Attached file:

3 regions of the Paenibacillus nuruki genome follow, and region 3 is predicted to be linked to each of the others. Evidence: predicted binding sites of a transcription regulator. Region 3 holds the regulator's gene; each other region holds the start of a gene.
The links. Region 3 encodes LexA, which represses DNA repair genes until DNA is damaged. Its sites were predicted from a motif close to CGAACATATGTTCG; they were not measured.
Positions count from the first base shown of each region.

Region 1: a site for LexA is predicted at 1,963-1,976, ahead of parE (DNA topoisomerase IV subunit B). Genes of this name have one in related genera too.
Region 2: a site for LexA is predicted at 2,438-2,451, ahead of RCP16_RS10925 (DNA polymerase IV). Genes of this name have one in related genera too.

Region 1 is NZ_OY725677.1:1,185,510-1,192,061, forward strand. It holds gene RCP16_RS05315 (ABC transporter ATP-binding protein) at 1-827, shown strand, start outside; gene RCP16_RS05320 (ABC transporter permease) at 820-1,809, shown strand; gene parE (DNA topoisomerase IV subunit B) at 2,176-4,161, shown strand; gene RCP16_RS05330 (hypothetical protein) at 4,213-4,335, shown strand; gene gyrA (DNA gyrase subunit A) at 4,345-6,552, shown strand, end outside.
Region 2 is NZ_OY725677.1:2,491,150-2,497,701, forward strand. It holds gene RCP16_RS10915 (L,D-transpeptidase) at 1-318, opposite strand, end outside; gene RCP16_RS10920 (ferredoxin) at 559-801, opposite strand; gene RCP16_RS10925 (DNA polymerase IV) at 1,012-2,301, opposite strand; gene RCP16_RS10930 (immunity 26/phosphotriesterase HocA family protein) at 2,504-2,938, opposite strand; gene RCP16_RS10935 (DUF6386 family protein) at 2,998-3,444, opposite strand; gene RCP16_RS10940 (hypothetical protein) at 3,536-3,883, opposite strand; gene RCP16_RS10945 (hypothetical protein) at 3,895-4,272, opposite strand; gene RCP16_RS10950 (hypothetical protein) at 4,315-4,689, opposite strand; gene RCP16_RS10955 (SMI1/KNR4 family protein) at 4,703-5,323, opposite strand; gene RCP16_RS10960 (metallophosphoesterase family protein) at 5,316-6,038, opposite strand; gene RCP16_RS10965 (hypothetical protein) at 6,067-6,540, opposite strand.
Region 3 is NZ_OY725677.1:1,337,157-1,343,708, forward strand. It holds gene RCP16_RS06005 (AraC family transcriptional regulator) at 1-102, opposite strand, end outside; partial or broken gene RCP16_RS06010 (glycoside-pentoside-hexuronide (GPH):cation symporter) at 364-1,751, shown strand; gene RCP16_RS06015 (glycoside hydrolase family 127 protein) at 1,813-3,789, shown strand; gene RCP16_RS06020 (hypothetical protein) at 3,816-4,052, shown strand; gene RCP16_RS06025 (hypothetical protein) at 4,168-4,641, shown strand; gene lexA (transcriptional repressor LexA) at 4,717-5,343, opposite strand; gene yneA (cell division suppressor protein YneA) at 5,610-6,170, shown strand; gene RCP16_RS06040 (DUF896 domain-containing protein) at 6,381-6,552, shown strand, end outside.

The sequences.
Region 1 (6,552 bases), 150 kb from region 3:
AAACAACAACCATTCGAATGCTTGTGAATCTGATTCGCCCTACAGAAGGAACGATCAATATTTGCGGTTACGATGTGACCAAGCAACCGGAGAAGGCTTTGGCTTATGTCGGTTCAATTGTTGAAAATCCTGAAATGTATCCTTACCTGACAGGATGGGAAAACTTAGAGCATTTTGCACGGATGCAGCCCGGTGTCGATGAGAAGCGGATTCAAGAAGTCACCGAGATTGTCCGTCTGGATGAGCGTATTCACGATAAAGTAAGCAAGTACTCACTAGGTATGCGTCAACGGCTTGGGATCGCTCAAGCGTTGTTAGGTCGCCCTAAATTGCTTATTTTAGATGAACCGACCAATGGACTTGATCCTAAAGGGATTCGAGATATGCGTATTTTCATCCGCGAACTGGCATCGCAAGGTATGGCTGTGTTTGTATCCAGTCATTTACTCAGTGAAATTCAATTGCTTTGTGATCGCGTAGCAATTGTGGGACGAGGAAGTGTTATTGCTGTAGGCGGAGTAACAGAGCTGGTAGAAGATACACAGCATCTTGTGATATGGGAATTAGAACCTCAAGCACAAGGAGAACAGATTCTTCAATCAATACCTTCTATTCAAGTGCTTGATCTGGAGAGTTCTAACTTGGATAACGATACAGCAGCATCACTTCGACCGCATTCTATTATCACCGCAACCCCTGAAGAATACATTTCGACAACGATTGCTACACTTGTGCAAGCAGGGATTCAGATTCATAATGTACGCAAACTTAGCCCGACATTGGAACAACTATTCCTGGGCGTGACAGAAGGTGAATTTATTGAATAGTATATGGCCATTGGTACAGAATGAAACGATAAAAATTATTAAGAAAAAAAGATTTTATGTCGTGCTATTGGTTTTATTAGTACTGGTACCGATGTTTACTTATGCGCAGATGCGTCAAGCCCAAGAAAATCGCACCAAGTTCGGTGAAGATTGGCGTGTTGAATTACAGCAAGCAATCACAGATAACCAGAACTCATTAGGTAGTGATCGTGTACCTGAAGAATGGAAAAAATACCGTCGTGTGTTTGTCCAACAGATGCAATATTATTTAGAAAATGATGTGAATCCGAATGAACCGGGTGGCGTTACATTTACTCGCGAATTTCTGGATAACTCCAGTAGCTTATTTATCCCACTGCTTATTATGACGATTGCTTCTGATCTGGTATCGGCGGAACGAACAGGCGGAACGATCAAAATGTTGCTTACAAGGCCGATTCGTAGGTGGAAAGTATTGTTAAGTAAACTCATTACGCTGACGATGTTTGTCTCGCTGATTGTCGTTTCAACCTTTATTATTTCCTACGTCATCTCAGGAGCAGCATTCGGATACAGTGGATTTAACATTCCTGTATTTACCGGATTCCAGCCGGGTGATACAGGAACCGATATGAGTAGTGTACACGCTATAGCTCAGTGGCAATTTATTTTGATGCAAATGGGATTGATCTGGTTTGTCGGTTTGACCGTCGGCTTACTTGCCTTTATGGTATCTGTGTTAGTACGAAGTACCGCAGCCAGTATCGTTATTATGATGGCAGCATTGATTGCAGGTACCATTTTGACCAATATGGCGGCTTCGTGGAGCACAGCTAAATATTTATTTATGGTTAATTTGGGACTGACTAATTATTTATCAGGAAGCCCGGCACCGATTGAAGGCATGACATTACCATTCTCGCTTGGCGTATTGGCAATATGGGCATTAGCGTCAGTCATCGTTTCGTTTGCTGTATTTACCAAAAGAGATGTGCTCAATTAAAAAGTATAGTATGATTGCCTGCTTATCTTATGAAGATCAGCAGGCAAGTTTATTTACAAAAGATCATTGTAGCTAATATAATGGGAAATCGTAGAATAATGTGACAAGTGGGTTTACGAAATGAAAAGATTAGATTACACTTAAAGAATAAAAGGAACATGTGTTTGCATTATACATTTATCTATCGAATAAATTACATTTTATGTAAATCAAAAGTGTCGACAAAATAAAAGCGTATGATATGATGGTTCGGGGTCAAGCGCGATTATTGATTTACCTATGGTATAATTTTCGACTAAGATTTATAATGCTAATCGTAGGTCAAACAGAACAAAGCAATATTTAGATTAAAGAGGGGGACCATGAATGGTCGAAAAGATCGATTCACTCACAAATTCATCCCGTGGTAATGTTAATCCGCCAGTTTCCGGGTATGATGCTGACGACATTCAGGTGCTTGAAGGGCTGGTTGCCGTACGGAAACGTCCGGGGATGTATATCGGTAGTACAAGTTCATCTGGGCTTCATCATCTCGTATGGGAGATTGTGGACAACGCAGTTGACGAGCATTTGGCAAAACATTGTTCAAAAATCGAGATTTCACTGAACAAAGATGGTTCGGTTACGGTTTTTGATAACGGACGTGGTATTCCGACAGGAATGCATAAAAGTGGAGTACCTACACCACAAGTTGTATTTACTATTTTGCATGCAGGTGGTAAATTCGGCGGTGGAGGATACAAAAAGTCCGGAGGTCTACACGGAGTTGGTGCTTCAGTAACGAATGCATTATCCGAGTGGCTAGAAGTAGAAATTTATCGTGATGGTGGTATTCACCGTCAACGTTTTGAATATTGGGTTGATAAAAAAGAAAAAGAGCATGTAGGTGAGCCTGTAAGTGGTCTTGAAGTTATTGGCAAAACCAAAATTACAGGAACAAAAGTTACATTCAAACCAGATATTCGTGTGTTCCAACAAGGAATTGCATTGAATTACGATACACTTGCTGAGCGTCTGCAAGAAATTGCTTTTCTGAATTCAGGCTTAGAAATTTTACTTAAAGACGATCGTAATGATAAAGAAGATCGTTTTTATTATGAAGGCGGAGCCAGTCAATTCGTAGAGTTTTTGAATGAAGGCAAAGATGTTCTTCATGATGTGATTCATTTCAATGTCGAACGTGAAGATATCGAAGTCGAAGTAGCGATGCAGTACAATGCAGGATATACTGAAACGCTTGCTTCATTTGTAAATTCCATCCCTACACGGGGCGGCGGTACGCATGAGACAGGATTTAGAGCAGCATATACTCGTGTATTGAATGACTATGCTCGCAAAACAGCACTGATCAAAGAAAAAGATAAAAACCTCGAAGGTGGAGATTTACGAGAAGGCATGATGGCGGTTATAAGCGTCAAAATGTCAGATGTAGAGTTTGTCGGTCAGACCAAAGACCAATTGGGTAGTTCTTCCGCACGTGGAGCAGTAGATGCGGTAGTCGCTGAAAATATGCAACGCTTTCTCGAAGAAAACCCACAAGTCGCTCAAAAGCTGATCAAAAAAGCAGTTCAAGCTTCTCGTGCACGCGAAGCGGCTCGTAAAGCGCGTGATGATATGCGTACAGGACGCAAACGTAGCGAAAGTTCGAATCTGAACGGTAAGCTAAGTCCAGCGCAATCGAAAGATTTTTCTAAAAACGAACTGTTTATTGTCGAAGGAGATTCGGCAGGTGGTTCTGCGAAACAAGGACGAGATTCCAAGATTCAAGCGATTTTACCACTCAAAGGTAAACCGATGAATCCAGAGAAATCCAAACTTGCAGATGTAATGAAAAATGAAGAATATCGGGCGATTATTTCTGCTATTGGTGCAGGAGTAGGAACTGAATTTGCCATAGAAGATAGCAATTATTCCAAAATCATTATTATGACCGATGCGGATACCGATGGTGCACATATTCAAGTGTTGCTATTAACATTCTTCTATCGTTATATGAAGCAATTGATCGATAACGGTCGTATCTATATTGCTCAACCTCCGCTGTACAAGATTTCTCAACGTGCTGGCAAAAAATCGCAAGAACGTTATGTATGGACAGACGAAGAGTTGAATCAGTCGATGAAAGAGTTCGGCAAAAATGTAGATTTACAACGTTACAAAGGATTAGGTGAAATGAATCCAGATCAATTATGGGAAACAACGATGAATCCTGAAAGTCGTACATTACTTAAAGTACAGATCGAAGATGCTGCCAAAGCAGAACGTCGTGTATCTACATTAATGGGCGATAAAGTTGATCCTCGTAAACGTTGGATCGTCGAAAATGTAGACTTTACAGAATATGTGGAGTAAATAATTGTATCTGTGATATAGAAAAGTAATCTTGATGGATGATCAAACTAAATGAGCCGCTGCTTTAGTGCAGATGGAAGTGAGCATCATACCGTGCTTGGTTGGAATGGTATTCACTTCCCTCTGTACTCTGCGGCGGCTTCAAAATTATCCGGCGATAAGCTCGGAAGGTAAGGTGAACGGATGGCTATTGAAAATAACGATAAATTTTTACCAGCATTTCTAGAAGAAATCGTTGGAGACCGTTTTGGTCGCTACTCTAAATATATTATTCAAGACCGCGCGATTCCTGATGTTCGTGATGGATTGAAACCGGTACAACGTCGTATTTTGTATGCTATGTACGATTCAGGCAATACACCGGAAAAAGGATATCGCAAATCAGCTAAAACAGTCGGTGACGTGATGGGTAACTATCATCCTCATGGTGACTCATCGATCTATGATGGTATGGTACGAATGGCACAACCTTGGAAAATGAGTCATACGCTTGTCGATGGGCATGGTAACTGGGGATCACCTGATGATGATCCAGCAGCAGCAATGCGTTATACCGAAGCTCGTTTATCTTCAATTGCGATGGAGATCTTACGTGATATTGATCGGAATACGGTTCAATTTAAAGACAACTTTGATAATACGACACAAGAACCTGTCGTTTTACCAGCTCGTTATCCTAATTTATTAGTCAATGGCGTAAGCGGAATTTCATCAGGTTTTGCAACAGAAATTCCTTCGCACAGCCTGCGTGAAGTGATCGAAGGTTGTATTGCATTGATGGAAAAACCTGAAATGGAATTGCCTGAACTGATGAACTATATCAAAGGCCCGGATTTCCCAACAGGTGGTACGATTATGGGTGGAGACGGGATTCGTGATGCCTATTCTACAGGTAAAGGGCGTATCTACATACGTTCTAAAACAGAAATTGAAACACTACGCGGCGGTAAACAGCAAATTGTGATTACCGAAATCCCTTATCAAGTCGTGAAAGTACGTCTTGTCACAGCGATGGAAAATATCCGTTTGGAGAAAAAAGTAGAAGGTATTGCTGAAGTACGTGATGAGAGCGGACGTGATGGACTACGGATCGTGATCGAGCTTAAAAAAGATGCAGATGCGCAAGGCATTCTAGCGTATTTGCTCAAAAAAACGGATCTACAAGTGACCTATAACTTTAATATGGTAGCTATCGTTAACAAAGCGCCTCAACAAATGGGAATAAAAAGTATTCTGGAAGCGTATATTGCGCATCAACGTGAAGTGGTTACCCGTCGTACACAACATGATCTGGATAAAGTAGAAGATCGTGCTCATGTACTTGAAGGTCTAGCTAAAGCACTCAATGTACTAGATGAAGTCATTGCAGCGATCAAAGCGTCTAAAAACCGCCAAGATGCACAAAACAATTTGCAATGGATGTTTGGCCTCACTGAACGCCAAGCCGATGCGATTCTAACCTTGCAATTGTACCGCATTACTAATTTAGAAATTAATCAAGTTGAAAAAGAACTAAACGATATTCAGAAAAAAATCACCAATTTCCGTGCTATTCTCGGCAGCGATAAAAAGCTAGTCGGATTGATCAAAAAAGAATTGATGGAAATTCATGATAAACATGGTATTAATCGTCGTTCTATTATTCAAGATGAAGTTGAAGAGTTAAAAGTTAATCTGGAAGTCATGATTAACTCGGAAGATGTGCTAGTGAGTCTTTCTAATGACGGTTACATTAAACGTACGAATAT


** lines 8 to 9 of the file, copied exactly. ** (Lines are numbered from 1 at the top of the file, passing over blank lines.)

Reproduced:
Region 3 is NZ_OY725677.1:1,337,157-1,343,708, forward strand. It holds gene RCP16_RS06005 (AraC family transcriptional regulator) at 1-102, opposite strand, end outside; partial or broken gene RCP16_RS06010 (glycoside-pentoside-hexuronide (GPH):cation symporter) at 364-1,751, shown strand; gene RCP16_RS06015 (glycoside hydrolase family 127 protein) at 1,813-3,789, shown strand; gene RCP16_RS06020 (hypothetical protein) at 3,816-4,052, shown strand; gene RCP16_RS06025 (hypothetical protein) at 4,168-4,641, shown strand; gene lexA (transcriptional repressor LexA) at 4,717-5,343, opposite strand; gene yneA (cell division suppressor protein YneA) at 5,610-6,170, shown strand; gene RCP16_RS06040 (DUF896 domain-containing protein) at 6,381-6,552, shown strand, end outside.

The sequences.